DEAR ABBY: Your reply to "Outcast," who was good to his family, but was treated badly by them, was correct and true. My husband and I have had the same problems. We sacrificed and worked hard to be successful, but we paid the price.
However, your second paragraph stating that perhaps the family will recognize themselves in your column and mend their ways won't work, believe me.
For years we were hurt and perplexed by unfair treatment by my husband's family. We tried to talk about our feelings and were ignored, or else they would smile and say nothing. The problems began to escalate. We finally realized that the problem was family jealousy, and it was incurable. Family jealousy and the pain it causes are the last dirty family secrets that should be exposed.
After much consideration, we asked ourselves if we would be better off with or without family, and how it would affect our children. We decided we would be better off without them. So, without harsh words, and without any more energy devoted to "why are we ignored?" we purposely drifted away.
It has been seven years since our last contact. Our lives are better, and there are no more hurt feelings and anger. We allowed his family to have their shallow victory and moved on. We deliberately left no forwarding address when we moved.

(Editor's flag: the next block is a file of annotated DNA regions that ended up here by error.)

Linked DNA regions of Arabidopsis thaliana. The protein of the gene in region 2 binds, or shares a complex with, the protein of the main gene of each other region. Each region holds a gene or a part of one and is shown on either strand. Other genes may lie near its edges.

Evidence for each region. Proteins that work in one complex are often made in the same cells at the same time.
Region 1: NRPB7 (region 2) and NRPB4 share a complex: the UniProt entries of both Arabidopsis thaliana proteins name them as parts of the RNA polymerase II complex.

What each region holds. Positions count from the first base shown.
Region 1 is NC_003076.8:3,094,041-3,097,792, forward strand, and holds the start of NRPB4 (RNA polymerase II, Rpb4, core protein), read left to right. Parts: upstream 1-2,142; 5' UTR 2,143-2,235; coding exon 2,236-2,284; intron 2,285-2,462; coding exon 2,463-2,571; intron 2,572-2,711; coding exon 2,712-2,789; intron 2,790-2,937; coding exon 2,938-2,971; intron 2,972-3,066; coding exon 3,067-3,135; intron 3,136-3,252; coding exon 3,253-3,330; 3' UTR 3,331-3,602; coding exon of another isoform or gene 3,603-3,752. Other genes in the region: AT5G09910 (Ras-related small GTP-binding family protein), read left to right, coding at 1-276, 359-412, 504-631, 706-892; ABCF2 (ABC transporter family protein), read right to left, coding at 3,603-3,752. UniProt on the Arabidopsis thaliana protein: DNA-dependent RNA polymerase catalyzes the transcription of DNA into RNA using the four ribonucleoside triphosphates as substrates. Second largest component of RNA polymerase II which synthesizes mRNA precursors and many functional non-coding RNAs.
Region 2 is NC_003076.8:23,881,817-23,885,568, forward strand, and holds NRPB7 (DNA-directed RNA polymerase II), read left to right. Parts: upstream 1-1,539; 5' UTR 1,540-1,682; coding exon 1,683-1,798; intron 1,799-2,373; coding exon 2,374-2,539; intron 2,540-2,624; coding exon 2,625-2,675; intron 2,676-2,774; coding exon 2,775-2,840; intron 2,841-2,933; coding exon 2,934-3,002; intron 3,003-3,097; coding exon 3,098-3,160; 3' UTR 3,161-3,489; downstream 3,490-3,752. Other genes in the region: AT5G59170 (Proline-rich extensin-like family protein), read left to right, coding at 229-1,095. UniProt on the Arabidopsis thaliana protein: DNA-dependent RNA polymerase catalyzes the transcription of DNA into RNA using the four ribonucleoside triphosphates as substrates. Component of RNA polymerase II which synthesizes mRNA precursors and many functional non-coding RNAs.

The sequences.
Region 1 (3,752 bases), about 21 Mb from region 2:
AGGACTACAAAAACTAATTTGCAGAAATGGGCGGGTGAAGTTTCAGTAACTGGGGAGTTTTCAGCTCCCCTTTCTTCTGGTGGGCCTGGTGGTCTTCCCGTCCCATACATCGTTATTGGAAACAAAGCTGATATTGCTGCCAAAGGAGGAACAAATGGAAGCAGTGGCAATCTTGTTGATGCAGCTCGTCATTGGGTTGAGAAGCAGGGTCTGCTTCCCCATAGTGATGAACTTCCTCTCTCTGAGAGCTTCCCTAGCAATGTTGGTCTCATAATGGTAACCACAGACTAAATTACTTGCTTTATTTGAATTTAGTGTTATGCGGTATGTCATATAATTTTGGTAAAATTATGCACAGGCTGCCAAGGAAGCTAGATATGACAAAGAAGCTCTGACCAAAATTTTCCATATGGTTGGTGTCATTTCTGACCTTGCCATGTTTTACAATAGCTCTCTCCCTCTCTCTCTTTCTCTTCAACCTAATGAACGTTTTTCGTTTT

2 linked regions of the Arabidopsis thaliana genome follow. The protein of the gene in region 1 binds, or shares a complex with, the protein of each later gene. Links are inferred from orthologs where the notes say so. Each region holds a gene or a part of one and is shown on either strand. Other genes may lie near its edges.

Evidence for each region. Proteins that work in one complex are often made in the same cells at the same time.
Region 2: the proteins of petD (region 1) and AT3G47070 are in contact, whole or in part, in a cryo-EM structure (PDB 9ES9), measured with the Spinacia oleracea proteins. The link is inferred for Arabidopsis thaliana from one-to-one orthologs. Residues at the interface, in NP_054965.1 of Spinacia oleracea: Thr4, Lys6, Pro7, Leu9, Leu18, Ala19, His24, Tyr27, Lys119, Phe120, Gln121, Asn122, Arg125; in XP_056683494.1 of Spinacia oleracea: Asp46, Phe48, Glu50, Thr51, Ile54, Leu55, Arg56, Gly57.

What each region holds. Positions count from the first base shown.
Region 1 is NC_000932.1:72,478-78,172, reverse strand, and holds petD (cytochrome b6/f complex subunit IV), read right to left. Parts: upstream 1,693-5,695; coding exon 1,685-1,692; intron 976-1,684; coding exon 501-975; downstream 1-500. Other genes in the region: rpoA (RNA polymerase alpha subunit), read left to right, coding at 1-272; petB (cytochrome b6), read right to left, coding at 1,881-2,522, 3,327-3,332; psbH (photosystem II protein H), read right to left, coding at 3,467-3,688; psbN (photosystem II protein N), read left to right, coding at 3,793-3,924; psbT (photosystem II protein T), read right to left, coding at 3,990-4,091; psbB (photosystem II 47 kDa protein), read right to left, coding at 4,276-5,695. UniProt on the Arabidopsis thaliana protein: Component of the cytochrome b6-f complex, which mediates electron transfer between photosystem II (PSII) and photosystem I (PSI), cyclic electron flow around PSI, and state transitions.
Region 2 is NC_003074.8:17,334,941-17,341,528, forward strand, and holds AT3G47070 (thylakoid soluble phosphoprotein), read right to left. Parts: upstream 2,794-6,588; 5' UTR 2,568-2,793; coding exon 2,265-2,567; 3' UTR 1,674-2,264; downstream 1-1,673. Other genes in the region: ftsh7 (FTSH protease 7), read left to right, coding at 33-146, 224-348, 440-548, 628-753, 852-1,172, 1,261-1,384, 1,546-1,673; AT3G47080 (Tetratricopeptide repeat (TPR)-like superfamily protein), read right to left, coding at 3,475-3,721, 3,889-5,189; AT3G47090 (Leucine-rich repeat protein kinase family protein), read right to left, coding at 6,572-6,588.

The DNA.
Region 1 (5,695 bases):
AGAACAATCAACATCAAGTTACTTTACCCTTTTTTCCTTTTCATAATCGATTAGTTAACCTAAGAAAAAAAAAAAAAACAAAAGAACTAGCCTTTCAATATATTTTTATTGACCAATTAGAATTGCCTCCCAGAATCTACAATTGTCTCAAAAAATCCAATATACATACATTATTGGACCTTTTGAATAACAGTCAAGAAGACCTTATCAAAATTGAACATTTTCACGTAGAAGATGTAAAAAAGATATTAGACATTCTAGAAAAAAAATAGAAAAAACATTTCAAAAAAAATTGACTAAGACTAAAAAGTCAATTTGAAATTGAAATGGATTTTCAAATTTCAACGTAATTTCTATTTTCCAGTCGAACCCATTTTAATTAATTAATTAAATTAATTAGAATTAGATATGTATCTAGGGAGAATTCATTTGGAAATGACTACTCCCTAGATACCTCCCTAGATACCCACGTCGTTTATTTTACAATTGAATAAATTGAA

Our children are now happily married. We spend our time in volunteer activities, enjoying our grandchildren and with many devoted friends. Most important, we have each other.
Abby, there are some things that cannot be "fixed." My advice to "Outcast" would be to get on with their lives. If they do not want to break off contact entirely, make the contact infrequent. In other words, take the "Please Kick Me" sign off their rear ends.
Please discuss family jealousy in future columns. It is an ugly and destructive force that adversely affects children if not dealt with. That was our biggest worry as we began to understand why we were being mistreated. -- HAPPIER NOW IN PENNSYLVANIA
DEAR HAPPIER: You and your husband made your decision regarding family relationships long ago, and I am not about to second-guess it. How sad that there are families who can't get along. I'm reminded of a quote by the author John Miller: "A family will hold together across the years if each member refrains from pointing the accusing finger."